On 26 May 2011, the European Commission set out a series of measures enabling prosecutors and judges across the EU to fight fraud against the European Union’s financial interests more effectively. The Commission plans to strengthen substantive criminal law by clarifying definitions of crime such as embezzlement or abuse of power and by reinforcing the capacities of the European Anti-Fraud Office (OLAF) and Eurojust (the EU's judicial cooperation body).
What is expected at this Council? The Commission will present its recently adopted policy Communication on protecting the EU's financial interests through criminal law (IP/11/664).
Commission position: Protecting taxpayers’ money is a priority for the Commission. Taxpayers must have the confidence and trust that European Union funds are only used for carrying out policies approved by EU lawmakers.
: The wide variety of legal systems in Europe makes protecting the EU’s financial interests a particular challenge. Fraud and corruption involving EU funds at the national level can come in many forms. Criminals can illegally obtain EU funds for agricultural, research, education or infrastructure projects. They also could try to influence public officials with bribes.
Currently, police, prosecutors and judges in the EU Member States decide – if they do at all – how to intervene to protect EU finances on the basis of their own national rules. As a result, the conviction rate in cases involving crimes against the EU budget varies considerably across the EU, ranging from 14% to 80%.
4. European Investigation Order
On 21 May 2010, seven EU Member States (Austria, Belgium, Bulgaria, Estonia, Slovenia, Spain and Sweden) put forward an initiative for a European Investigation Order – a system that would ease justice authorities' work in obtaining evidence for transnational criminal proceedings (or investigations). The United Kingdom has said it wants to participate in the proposed Directive. The proposal would allow authorities to request their counterparts investigate, share and gather evidence.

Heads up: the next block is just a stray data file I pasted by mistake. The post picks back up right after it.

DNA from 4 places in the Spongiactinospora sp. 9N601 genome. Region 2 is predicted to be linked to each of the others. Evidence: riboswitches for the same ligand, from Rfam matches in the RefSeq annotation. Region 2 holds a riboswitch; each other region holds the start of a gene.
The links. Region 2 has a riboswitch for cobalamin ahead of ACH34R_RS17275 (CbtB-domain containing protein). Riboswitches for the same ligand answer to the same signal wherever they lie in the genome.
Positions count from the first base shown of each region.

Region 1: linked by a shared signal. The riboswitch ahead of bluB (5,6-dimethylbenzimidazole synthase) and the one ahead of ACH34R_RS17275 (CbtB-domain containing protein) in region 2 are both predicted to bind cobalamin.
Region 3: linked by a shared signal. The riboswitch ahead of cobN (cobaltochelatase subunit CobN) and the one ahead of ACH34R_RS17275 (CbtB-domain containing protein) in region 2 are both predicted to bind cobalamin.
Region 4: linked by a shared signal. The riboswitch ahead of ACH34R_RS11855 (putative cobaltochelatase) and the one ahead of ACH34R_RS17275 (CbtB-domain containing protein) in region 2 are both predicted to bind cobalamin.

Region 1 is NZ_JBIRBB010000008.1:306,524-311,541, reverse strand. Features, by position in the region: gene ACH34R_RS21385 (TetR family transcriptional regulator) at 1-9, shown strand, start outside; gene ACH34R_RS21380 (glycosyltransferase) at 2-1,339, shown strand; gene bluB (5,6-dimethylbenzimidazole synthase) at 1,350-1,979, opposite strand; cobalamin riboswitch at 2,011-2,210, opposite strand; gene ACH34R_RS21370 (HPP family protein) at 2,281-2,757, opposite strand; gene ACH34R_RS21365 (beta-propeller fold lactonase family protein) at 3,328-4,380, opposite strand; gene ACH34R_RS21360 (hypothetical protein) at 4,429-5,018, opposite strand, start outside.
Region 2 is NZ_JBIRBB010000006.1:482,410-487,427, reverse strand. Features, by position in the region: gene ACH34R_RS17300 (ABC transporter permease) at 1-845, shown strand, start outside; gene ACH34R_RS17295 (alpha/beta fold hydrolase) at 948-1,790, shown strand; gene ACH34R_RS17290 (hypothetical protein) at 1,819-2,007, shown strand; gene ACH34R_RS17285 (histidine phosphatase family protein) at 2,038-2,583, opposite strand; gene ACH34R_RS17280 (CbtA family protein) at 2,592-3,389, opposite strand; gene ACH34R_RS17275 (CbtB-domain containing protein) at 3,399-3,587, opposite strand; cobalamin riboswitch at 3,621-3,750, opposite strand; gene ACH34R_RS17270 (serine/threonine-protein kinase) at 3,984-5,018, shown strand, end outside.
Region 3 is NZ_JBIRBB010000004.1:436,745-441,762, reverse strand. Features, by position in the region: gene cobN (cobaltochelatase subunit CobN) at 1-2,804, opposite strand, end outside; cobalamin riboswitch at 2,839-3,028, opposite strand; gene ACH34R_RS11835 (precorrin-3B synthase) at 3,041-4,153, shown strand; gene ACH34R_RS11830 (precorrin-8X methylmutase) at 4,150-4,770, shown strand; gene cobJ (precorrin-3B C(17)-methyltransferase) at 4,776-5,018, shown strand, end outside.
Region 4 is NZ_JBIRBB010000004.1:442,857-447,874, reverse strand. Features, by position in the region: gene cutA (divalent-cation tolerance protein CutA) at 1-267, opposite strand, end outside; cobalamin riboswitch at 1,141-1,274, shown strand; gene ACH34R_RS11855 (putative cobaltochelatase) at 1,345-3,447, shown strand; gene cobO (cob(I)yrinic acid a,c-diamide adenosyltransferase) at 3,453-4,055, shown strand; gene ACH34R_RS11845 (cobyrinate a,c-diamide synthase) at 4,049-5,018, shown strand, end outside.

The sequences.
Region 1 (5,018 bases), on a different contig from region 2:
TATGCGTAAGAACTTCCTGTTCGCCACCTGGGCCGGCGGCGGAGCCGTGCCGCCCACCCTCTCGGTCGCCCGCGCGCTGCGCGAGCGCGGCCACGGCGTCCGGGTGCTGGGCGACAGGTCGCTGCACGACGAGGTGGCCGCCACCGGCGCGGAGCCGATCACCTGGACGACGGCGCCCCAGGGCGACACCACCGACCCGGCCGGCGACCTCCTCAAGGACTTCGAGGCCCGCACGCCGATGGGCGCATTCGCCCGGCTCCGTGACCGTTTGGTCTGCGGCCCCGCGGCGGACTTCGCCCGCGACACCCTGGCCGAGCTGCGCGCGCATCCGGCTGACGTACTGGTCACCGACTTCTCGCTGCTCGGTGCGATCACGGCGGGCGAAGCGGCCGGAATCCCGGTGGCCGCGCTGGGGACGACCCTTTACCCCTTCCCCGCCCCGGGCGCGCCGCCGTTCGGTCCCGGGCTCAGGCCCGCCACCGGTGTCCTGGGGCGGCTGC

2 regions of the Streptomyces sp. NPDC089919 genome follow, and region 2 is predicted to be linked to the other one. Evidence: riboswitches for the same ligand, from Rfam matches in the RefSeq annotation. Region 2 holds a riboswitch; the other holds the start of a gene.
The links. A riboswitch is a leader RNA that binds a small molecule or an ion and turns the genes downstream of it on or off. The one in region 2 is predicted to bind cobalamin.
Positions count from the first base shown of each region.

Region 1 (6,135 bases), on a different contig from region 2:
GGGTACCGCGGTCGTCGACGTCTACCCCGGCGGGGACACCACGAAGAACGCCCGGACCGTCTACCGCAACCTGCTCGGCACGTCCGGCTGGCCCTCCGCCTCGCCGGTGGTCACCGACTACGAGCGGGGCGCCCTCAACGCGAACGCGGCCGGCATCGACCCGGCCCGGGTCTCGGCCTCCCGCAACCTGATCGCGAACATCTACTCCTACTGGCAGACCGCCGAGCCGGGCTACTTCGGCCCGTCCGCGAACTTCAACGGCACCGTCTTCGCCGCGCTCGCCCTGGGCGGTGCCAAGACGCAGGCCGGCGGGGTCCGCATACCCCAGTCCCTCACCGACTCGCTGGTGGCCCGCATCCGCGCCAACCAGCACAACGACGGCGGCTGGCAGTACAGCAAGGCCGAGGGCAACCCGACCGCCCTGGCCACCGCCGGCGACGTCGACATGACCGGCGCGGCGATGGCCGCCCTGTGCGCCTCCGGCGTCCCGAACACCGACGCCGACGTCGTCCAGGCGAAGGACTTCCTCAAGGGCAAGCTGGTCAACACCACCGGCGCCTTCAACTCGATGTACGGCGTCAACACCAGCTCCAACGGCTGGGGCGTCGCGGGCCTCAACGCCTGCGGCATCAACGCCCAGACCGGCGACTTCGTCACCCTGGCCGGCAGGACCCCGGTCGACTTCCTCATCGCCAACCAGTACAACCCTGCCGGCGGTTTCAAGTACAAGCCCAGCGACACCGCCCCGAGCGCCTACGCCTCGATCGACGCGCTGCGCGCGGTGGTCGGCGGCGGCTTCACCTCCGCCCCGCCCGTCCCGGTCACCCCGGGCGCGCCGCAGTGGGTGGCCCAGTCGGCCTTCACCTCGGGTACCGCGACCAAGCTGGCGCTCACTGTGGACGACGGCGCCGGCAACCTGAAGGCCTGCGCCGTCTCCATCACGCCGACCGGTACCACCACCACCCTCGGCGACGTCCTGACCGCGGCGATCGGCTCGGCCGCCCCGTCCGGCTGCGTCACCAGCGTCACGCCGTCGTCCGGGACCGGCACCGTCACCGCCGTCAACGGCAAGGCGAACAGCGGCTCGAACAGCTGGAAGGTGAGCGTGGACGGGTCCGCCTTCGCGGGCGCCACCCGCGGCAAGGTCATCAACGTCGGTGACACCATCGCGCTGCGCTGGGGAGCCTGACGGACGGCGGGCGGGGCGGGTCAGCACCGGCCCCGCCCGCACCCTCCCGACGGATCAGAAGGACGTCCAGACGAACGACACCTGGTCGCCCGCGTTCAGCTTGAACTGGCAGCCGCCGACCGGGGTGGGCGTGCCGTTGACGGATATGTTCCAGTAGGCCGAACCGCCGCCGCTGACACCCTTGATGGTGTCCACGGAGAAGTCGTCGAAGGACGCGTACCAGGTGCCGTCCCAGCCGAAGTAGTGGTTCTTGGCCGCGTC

What is expected at this Council? The Hungarian Presidency is seeking a partial general agreement.
Commission position: The Commission noted in a report on 24 August (see IP/10/1067) that the proposal for a simpler, unified system could have advantages if it were backed by appropriate procedural and fundamental rights standards.
The Commission will continue to follow the negotiations closely. Any new instrument on evidence should offer added value, go beyond the achievements of the current fragmented legislative regime (Conventions on Mutual Assistance 1959 and 2000, European Evidence Warrant of 2008), and comply with the EU Charter of Fundamental Rights.
Background: The initiative aims at providing a comprehensive and improved system for gathering of evidence in criminal matters based on the principle of mutual recognition.